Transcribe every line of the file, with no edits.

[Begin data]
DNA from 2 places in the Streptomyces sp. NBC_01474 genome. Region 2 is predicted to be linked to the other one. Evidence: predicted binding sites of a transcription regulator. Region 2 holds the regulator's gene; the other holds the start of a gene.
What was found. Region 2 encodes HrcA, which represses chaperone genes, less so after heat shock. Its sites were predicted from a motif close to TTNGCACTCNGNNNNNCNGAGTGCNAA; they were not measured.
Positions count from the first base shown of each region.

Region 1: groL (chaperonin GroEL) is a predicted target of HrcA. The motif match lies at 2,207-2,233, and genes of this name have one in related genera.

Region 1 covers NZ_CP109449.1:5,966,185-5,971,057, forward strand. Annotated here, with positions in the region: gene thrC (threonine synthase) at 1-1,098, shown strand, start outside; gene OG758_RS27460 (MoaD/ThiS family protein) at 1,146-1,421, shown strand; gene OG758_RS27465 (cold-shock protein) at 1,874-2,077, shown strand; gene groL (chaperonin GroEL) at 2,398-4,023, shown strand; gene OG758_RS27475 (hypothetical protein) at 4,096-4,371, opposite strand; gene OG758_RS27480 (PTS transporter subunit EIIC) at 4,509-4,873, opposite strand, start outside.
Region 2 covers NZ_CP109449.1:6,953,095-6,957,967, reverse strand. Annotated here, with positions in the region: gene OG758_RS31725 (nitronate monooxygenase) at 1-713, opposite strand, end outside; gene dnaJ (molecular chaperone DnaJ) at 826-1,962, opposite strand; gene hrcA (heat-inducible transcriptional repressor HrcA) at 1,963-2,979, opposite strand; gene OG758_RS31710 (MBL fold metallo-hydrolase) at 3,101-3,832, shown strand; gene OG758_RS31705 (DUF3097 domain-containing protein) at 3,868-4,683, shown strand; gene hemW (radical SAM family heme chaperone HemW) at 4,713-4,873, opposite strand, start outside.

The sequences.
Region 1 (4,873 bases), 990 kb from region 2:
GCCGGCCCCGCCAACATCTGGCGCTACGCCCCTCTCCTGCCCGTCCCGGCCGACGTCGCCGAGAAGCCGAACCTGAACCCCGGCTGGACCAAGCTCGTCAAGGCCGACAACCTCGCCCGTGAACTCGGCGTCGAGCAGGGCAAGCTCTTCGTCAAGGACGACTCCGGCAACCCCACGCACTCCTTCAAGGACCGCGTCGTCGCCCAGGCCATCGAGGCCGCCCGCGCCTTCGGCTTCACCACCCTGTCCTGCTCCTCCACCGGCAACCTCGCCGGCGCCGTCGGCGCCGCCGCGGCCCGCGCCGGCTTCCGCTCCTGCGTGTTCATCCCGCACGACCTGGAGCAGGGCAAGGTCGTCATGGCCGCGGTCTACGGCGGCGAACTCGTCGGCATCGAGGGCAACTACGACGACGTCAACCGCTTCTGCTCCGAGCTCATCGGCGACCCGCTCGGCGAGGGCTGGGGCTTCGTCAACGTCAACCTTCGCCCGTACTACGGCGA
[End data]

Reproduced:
DNA from 2 places in the Streptomyces sp. NBC_01474 genome. Region 2 is predicted to be linked to the other one. Evidence: predicted binding sites of a transcription regulator. Region 2 holds the regulator's gene; the other holds the start of a gene.
What was found. Region 2 encodes HrcA, which represses chaperone genes, less so after heat shock. Its sites were predicted from a motif close to TTNGCACTCNGNNNNNCNGAGTGCNAA; they were not measured.
Positions count from the first base shown of each region.

Region 1: groL (chaperonin GroEL) is a predicted target of HrcA. The motif match lies at 2,207-2,233, and genes of this name have one in related genera.

Region 1 covers NZ_CP109449.1:5,966,185-5,971,057, forward strand. Annotated here, with positions in the region: gene thrC (threonine synthase) at 1-1,098, shown strand, start outside; gene OG758_RS27460 (MoaD/ThiS family protein) at 1,146-1,421, shown strand; gene OG758_RS27465 (cold-shock protein) at 1,874-2,077, shown strand; gene groL (chaperonin GroEL) at 2,398-4,023, shown strand; gene OG758_RS27475 (hypothetical protein) at 4,096-4,371, opposite strand; gene OG758_RS27480 (PTS transporter subunit EIIC) at 4,509-4,873, opposite strand, start outside.
Region 2 covers NZ_CP109449.1:6,953,095-6,957,967, reverse strand. Annotated here, with positions in the region: gene OG758_RS31725 (nitronate monooxygenase) at 1-713, opposite strand, end outside; gene dnaJ (molecular chaperone DnaJ) at 826-1,962, opposite strand; gene hrcA (heat-inducible transcriptional repressor HrcA) at 1,963-2,979, opposite strand; gene OG758_RS31710 (MBL fold metallo-hydrolase) at 3,101-3,832, shown strand; gene OG758_RS31705 (DUF3097 domain-containing protein) at 3,868-4,683, shown strand; gene hemW (radical SAM family heme chaperone HemW) at 4,713-4,873, opposite strand, start outside.

The sequences.
Region 1 (4,873 bases), 990 kb from region 2:
GCCGGCCCCGCCAACATCTGGCGCTACGCCCCTCTCCTGCCCGTCCCGGCCGACGTCGCCGAGAAGCCGAACCTGAACCCCGGCTGGACCAAGCTCGTCAAGGCCGACAACCTCGCCCGTGAACTCGGCGTCGAGCAGGGCAAGCTCTTCGTCAAGGACGACTCCGGCAACCCCACGCACTCCTTCAAGGACCGCGTCGTCGCCCAGGCCATCGAGGCCGCCCGCGCCTTCGGCTTCACCACCCTGTCCTGCTCCTCCACCGGCAACCTCGCCGGCGCCGTCGGCGCCGCCGCGGCCCGCGCCGGCTTCCGCTCCTGCGTGTTCATCCCGCACGACCTGGAGCAGGGCAAGGTCGTCATGGCCGCGGTCTACGGCGGCGAACTCGTCGGCATCGAGGGCAACTACGACGACGTCAACCGCTTCTGCTCCGAGCTCATCGGCGACCCGCTCGGCGAGGGCTGGGGCTTCGTCAACGTCAACCTTCGCCCGTACTACGGCGA